Your personal calendar can be synced with your iCal, Google or Outlook calendars, giving you access to your important dates wherever you are. Reminders of these dates are sent to you via text message or email, which can then be shared with others, allowing the entire family to stay informed of upcoming events, such as grandma’s yahrtzeit or a sibling’s Jewish birthday. calendar also integrates with “Hayom,”’s daily Jewish planner app, allowing you to get push reminders directly to your phone about upcoming dates and events from your personal calendar.

To start using calendar, go to:


People invest money. G‑d invests people.

People invest money into whatever they think could give them back more money.

G‑d invests people into those situations He knows could give Him back better people.

So, this week, we read the story of G‑d investing His people into slavery in Egypt.

Definitely a high-risk investment. But, without it, there would be no Torah, no eternal Jewish Nation, no concept of freedom or human dignity in our world.

Good investors study good, successful investments. That’s another good reason to read this week’s parshah and all the wisdom our sages have taught on it. And then to apply that wisdom to our lives.

Let me know what you gained this week from the situation G‑d has invested you in. Is He turning a profit?

Tzvi Freeman
on behalf of the Editorial Team

Dear Friend,

In my wonderfully multi-cultural Jerusalem neighborhood, there are more than 100 synagogues, each founded by Jewish immigrants from different parts of the world, each with their own unique customs. In the century-old Iraqi shul downstairs from my home, shouts of Chazak ubaruch (“Be strong and blessed!”) can be heard every Monday, Thursday and Shabbat at the conclusion of each person’s aliyah to the Torah.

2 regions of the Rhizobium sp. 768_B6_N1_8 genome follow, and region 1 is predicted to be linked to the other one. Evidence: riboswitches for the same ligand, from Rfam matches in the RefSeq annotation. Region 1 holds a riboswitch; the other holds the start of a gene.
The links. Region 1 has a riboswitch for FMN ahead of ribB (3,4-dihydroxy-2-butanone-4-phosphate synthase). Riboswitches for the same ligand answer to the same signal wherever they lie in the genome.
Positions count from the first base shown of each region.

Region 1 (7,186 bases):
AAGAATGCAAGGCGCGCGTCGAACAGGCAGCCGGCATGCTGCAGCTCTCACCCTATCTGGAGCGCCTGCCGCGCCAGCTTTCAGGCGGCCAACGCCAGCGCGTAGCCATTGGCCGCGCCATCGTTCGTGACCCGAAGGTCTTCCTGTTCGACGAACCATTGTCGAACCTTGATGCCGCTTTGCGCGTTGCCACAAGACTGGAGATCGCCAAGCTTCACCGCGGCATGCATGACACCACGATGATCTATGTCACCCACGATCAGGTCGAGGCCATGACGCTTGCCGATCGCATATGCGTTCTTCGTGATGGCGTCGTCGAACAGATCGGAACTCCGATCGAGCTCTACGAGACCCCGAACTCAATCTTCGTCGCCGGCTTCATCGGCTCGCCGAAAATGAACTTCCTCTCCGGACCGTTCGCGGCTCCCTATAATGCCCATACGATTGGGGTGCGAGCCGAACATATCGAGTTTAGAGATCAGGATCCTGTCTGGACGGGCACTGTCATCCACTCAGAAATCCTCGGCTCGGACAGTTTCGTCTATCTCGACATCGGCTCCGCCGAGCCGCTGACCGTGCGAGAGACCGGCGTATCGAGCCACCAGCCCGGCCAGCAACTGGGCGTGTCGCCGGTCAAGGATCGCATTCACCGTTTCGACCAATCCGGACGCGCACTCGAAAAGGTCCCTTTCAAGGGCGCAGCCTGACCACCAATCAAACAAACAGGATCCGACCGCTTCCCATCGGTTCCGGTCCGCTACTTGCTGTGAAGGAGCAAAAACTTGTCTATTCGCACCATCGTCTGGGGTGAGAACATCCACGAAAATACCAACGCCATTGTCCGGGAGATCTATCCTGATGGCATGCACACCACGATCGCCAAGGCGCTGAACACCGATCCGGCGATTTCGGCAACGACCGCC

In Ashkenazic synagogues, the custom is for the congregation to say chazak only five times a year, at the conclusion of each of the Five Books of Moses. These congregations will stand this Shabbat at the conclusion of Parshat Vayechi and the completion of the Book of Genesis, and call out Chazak, chazak, v’nitchazek (“Be strong, be strong, we will be strong!”).

This week, Yehudah Shurpin shows in The Great “Shabbos” vs. “Shabbat” Debate how the differences in custom and pronunciation between different communities has proven throughout the centuries to be a source of strength and mutual respect among the Jewish people. And strength it is we need.

We need the strength to confront anti-Semitism and assimilation around the world. We need the strength to overcome our own personal struggles. This week, Tzvi Freeman asks the question: Who Will Fix the World? The answer is: All of us, standing together as one.

And for that we need the strength and guidance of Torah. Chazak!

Yaakov Ort
on behalf of the Editorial Team

Dear Friend,

This week we’re excited about a new (and already very popular) listicle featuring 7 classic Jewish books that were originally written in Arabic.

While there is not (yet) an Arabic-language edition of, we are so very proud that has dynamic sister sites in Hebrew, Spanish, Russian, French, German, Portuguese, and Italian.

Much of what you’ll find on these sites is the same as what you can read in English, but there’s also lots of original material (and video) on each platform, unique to the interests and needs of the diverse populations they serve.

Are you comfortable in one of those 7 languages? How about a friend? Please browse around, sign up for the magazine, and enjoy the pleasure of Judaism in the language of your choice.

The Editorial Team